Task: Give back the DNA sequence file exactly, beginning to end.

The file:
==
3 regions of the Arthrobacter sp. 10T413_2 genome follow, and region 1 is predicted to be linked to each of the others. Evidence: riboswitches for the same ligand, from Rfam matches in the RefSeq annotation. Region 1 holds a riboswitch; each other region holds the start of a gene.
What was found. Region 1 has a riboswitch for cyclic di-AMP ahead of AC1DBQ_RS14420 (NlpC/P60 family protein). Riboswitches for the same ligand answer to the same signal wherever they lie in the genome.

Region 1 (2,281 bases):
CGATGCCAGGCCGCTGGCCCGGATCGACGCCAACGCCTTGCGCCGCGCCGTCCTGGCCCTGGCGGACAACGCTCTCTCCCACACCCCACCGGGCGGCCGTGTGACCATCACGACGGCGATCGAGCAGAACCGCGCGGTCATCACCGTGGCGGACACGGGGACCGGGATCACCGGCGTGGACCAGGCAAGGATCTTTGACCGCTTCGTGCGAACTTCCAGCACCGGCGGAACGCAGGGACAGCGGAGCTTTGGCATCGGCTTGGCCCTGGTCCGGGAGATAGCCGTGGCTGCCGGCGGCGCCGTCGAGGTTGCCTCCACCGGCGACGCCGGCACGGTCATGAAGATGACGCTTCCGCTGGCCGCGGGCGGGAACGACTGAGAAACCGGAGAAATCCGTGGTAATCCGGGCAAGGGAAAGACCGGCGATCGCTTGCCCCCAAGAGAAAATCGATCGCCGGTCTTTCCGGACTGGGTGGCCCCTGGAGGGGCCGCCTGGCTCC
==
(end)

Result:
3 regions of the Arthrobacter sp. 10T413_2 genome follow, and region 1 is predicted to be linked to each of the others. Evidence: riboswitches for the same ligand, from Rfam matches in the RefSeq annotation. Region 1 holds a riboswitch; each other region holds the start of a gene.
What was found. Region 1 has a riboswitch for cyclic di-AMP ahead of AC1DBQ_RS14420 (NlpC/P60 family protein). Riboswitches for the same ligand answer to the same signal wherever they lie in the genome.

Region 1 (2,281 bases):
CGATGCCAGGCCGCTGGCCCGGATCGACGCCAACGCCTTGCGCCGCGCCGTCCTGGCCCTGGCGGACAACGCTCTCTCCCACACCCCACCGGGCGGCCGTGTGACCATCACGACGGCGATCGAGCAGAACCGCGCGGTCATCACCGTGGCGGACACGGGGACCGGGATCACCGGCGTGGACCAGGCAAGGATCTTTGACCGCTTCGTGCGAACTTCCAGCACCGGCGGAACGCAGGGACAGCGGAGCTTTGGCATCGGCTTGGCCCTGGTCCGGGAGATAGCCGTGGCTGCCGGCGGCGCCGTCGAGGTTGCCTCCACCGGCGACGCCGGCACGGTCATGAAGATGACGCTTCCGCTGGCCGCGGGCGGGAACGACTGAGAAACCGGAGAAATCCGTGGTAATCCGGGCAAGGGAAAGACCGGCGATCGCTTGCCCCCAAGAGAAAATCGATCGCCGGTCTTTCCGGACTGGGTGGCCCCTGGAGGGGCCGCCTGGCTCC